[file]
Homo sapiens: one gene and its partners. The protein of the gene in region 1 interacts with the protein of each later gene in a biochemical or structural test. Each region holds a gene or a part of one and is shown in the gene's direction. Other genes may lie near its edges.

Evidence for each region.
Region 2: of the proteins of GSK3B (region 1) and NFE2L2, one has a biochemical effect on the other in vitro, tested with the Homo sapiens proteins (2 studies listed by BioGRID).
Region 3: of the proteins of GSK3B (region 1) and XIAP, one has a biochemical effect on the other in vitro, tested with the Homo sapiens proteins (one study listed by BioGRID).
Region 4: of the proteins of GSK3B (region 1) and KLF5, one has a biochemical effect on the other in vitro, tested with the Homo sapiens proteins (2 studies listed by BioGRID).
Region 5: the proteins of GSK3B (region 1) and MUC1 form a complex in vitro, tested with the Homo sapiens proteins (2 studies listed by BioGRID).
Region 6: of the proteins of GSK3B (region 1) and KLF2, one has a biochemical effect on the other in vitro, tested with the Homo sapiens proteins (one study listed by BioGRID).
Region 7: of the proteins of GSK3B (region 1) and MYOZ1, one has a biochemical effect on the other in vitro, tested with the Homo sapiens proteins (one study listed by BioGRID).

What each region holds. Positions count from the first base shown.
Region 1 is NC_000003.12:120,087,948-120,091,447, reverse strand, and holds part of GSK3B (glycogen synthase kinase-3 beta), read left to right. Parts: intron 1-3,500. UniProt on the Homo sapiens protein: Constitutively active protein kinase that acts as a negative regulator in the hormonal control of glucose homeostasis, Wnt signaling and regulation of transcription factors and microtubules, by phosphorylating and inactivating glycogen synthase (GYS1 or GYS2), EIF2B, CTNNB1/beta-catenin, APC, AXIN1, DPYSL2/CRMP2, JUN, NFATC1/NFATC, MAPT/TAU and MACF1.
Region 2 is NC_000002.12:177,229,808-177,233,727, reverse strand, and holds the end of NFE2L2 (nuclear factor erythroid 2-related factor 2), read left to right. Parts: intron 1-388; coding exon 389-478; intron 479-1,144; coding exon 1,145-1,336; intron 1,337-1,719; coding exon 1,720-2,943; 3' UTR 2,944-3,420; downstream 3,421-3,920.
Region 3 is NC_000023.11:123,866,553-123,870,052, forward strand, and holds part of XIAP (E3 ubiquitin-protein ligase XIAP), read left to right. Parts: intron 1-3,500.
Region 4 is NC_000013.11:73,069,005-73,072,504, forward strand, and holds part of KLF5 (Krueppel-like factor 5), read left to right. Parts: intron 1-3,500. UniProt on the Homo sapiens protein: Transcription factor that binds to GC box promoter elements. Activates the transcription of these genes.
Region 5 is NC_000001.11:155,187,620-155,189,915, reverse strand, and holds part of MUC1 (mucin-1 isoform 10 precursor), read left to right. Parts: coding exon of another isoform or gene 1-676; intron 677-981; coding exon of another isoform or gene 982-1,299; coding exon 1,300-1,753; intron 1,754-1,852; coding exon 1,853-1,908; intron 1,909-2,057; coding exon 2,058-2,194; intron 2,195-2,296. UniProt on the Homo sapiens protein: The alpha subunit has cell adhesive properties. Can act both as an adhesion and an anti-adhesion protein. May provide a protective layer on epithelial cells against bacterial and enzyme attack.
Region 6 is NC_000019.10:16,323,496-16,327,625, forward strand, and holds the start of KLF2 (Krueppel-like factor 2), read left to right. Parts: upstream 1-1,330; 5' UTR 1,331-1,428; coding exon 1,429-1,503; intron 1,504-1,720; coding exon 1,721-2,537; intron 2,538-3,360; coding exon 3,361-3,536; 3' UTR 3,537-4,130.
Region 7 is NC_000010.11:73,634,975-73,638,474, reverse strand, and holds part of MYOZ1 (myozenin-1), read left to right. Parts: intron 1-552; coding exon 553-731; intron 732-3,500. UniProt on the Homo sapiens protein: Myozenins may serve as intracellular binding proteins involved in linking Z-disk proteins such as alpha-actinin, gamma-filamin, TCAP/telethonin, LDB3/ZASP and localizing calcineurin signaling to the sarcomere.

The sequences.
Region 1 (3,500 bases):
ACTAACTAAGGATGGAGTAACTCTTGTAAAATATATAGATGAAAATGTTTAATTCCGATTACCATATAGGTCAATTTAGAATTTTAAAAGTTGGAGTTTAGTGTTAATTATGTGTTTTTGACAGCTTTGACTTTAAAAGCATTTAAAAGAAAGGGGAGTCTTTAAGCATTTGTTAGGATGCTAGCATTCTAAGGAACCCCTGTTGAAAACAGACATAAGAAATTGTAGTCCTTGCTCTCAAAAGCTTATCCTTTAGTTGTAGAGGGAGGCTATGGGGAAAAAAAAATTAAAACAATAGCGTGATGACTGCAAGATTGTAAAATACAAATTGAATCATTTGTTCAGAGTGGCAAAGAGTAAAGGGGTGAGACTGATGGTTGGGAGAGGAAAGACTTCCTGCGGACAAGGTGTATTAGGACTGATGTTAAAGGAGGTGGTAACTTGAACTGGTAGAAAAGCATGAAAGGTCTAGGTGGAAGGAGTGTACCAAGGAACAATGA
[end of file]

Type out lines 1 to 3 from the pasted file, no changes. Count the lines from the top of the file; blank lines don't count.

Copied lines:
Homo sapiens: one gene and its partners. The protein of the gene in region 1 interacts with the protein of each later gene in a biochemical or structural test. Each region holds a gene or a part of one and is shown in the gene's direction. Other genes may lie near its edges.

Evidence for each region.
Region 2: of the proteins of GSK3B (region 1) and NFE2L2, one has a biochemical effect on the other in vitro, tested with the Homo sapiens proteins (2 studies listed by BioGRID).